Doing battle with daily dragons

Friday, June 10, 2005

Power of Prayer

Right. This is one of those things that my parents always told me never to bring up in polite conversation but the Internet tends to break down those long held conventions due to its shockingly anonymous nature. The only reason I’m writing today is because I’m trying to duck The Christian and come up with a good way of explaining to her why I don’t want to engage in a “healing prayer” session.

IMPORTANT POINT TO KEEP IN MIND BEFORE UNSHEATHING CERMONIAL KNIVES, SACRED TEXTS AND SNAKES: I have NO problems with religion. It enriches people’s lives and gives hope and comfort in times of great stress and grief. I have nothing but admiration for people of faith although I think it goes without saying that extremism of any sort makes me deeply uncomfortable.

I’ve had a fairly unpleasant last two weeks. No biggie, just basic life stuff, but a little traumatic nonetheless. Now that the Christian is self-employed, we often meet on Tuesday afternoons for lunch and so this past Tuesday, when she asked me how I’d been, I told her and solicited a sympathetic response with an unexpected side note:

“Do you want me to pray for you?” she asked.

This is not the kind of question that anyone can easily answer “no” to, my agnosticism aside. It’s a nice gesture; an offer to remember someone in your thoughts and speak your name to their deity of choice in the hopes that whomever they believe presides upstairs might action their proposal. (Interestingly, Intercessory Prayer studies are fairly common in hospitals these days and come up with some pretty hard to dispute results.)

“Sure,” I said, diplomatically, “I can use all of the positive energy I can get at the moment. "

Feeling that I’d satisfied HER, you can imagine my reaction when I received a text the following day saying,

“hi hun. is tues ok for a cup of tea and some healing prayer? xx”

At first I had to stop and try to figure out why she needed to ask ME if she had a cup of tea while she was praying, but then it occurred to me: she wants to pray WITH me rather than for me.

Let me tell you about my last experience of group prayer.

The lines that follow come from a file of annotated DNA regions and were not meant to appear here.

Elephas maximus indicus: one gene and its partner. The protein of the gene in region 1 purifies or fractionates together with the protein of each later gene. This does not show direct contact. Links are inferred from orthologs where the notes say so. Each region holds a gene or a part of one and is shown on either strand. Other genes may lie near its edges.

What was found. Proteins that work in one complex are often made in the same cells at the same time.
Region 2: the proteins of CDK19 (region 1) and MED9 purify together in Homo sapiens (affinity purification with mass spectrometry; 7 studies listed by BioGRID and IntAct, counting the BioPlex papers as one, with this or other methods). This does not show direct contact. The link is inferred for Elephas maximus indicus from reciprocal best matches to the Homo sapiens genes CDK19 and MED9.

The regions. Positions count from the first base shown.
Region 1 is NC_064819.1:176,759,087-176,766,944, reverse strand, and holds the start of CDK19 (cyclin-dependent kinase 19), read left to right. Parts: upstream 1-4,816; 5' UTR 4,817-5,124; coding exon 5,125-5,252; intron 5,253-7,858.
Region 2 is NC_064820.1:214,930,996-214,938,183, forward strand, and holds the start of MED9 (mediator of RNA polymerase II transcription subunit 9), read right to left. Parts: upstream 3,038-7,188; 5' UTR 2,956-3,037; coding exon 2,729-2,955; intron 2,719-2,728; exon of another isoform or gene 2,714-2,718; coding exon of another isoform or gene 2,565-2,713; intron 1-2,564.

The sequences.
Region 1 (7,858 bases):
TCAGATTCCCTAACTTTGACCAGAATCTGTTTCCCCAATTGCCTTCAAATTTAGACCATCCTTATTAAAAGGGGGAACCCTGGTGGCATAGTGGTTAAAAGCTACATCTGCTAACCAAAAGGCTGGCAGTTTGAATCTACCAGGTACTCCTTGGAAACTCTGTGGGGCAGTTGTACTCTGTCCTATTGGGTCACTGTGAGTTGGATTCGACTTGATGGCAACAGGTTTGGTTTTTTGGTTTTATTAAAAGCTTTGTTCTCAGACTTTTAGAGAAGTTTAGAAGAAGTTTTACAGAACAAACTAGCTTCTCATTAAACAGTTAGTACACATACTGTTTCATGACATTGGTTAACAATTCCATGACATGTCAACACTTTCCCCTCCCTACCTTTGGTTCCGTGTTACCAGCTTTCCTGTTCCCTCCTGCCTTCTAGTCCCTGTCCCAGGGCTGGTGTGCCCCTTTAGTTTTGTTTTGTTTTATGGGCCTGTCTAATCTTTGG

I spent almost every summer of my college career living and working in Goshen, IN where I attended college. The Shakespeare company that I worked with was brilliant, although not high on the pay scale, so I spent time looking for odd jobs around campus. Being a theatre major, I was acquainted with some of the sound and lighting equipment in the theatre so when I was offered a week long stint doing sound and lights for a visiting Pentecostal summer camp, I jumped at the chance.

Here are 3 things that I learned about Pentecostals:

- God shows up in their dreams and gives them extremely specific messages regarding what He would like people to do.

Worship Leader- I had a DREAM, last night, brothers and sisters, a DREAM from the LORD. And the LORD told me that he wanted YOU, Jimmy, yes YOU Jimmy, to go to INDIA! To INDIA Jimmy, and spread the WORD of his LOVE to all who will HEAR you!

Jimmy- But I’m only 9!

- When God decides to speak during a worship service, He often chooses a human vessel for His Word. Sadly, we have neither the neural nor the speech capacity to receive the unadulterated Word so it tends to come out as gibberish. Like getting one of those scam e-mails from Korea, but not having the right font installed. (I’m sure God is kicking Himself for not installing the “receive my Word” function in the lot of us, because we’d probably be better at knocking off some of the outrageous shit that we do to each other if He had.) What it does come out sounding like is this.